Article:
The following day started with a visit to Miyajima, “shrine-island” in Japanese, the Itsukushima Shrine, known worldwide for  “floating torii gate,” a gateway to a Shinto shrine. Two uprights and two crosspieces, symbolically mark the transition from the profane to the sacred. 
My trip back to Tokyo had a short  stop in Sasayama and Kyoto. This  latter city offers the visitor multiple facilities of the Japanese culture.
The Kinkaku-ji Temple (The Golden Pavilion) is one of the most prominent sites of Kyoto. The building’s first purpose was to serve the retiring Shogun Ashikaga Yoshimitsu (1358-1409) as his residence. This gold-leaf-adorned building was converted into a Zen temple shortly after his death. 
At night, the Kyoto tower allows visitors to view a 360-degree panorama of this ancient city. There are literally hundreds of Buddhist temples and Shinto shrines in Kyoto.
Enryaku-ji Temple and To-ji Temple are two of the most prominent examples of the esoteric Buddhist tradition while the five great Zen Buddhism temples of Kyoto include Nanzen-ji Temple, Shokoku-ji Temple, Tenryu-ji Temple, and the Golden and Silver Pavilions. In Shinto religion, millions of gods can be found everywhere. The most important Shinto shrines in Kyoto include Kamigamo-jinja and Shimogamo-jinja. 
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In Nagasaki 
Nagasaki also suffered the same fate as Hiroshima in 1945. The bombing of Nagasaki on August 9 was the last major act of World War II. Within days, the Japanese surrendered. The Peace Museum in Nagasaki, like the one in Hiroshima, shows images of the blinding blast and ferocious heat that indiscriminately annihilated the city’s inhabitants.
As a follower of St. Francis, I pray that such tragic experiences will never be repeated in our fragile world.
The Nagasaki Peace Park stands on a low hill to the north of the epicenter of the atomic bomb blast and attracts thousands of foreign and local visitors. 
A 9.7-meter high statue, (right photo) symbolizes the citizens of Nagasaki’s wish for peace. Seibou Kitamura, a Nagasaki native, created this statue to symbolize the divine love and mercy of Buddha. The raised right hand points to the heavens to signify the threat of atomic weapons, while the left arm, raised horizontally, represents the wish for peace. Nagasaki could become a Japanese Assisi, because of the many peace symbols one can see while walking through the park.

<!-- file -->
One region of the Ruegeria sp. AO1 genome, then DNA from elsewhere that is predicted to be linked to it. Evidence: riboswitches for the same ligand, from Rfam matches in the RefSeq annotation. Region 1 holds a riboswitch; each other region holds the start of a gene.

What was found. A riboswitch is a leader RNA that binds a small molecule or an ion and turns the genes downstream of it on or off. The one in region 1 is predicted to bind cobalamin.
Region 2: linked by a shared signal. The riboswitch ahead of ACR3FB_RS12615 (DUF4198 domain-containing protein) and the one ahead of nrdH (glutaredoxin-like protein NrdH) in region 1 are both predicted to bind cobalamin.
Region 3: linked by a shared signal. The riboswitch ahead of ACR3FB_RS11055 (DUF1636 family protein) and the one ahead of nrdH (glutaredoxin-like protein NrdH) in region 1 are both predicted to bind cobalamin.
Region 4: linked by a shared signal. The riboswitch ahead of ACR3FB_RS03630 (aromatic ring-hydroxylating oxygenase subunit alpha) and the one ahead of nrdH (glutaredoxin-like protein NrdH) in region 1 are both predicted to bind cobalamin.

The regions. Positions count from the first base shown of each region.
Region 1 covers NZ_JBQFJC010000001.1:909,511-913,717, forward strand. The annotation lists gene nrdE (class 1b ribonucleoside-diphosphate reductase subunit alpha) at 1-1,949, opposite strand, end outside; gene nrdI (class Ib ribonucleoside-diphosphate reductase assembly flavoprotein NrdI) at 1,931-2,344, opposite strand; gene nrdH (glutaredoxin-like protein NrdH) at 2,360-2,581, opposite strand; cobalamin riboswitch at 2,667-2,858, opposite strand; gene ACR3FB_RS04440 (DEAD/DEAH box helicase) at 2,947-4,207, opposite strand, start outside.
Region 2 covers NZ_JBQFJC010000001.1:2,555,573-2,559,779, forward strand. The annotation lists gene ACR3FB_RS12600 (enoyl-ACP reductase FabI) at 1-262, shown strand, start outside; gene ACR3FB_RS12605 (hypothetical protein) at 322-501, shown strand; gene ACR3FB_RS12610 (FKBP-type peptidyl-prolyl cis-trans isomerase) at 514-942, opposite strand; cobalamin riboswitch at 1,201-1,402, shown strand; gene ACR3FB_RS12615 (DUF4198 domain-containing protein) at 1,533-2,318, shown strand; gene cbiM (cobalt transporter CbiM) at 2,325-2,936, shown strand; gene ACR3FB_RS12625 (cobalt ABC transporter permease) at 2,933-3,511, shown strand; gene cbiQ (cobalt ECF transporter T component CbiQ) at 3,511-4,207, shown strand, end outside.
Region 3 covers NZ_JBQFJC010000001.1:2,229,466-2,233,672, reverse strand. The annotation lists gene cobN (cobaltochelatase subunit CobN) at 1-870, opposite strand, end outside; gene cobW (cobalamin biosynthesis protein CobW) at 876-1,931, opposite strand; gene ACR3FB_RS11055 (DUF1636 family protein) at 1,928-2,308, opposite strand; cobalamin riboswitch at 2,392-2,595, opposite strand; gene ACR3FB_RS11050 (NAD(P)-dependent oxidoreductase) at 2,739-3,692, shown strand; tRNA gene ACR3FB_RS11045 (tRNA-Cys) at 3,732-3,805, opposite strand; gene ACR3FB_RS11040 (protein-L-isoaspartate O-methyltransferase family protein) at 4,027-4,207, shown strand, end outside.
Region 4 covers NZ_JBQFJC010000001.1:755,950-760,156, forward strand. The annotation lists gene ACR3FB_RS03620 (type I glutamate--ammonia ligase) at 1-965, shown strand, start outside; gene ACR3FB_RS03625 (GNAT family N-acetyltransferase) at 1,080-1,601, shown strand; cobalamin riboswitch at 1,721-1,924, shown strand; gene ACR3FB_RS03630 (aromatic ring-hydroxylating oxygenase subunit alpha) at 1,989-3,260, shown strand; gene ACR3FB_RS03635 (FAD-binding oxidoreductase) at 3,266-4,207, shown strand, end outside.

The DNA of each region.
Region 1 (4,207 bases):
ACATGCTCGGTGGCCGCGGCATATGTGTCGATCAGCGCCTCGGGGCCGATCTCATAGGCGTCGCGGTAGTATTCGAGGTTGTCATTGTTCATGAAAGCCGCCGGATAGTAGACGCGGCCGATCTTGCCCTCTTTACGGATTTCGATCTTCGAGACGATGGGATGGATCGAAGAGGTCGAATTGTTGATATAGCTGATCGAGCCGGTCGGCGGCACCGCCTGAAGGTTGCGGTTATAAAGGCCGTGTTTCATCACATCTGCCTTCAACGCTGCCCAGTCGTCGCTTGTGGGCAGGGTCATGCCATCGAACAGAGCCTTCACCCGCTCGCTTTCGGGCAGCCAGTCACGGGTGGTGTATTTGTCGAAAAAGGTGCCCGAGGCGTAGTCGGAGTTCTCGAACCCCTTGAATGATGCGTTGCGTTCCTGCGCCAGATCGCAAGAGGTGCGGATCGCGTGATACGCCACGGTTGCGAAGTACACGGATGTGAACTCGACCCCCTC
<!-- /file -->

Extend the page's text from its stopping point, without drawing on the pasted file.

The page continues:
I dream that one day the park will have a statue of St. Francis with the legend, “Lord, make me an instrument of thy peace.” A grand gesture would include the Franciscan Order establishing a peace center there to offer workshops and seminars for implementing practical, nonviolent actions for world peace. 
I was impressed by the number of Catholic churches in Nagasaki, especially the Urakami Cathedral completed in 1914 by Catholic faithful who, brick by brick, worked on it for 30 years. This cathedral was reconstructed in 1959 and remodeled and restored to original appearance in 1980. The cathedral still holds the bombed remnants of stone statues and the single bell that withstood the atomic bomb blast. The bell tolls the Angelus morning, noon and evening.
No one can leave Nagasaki without visiting the home and the museum of Dr. Takashi Nagai, who lived in this tiny house with his two children until his death at the age of 43. Dr. Nagai, a devout Catholic, named the house Nyokodo (literally, As-Yourself Hall) in honor of the teaching of Christ “to love others as you love yourself.”
A few miles away from Dr. Nagai’s house is the oldest standing Christian church in Japan. The Oura Catholic Church (Oura Tenshudo) is a small building constructed in 1864 during the last years of the Edo Period. This is the only Western building to be designated as a national treasure.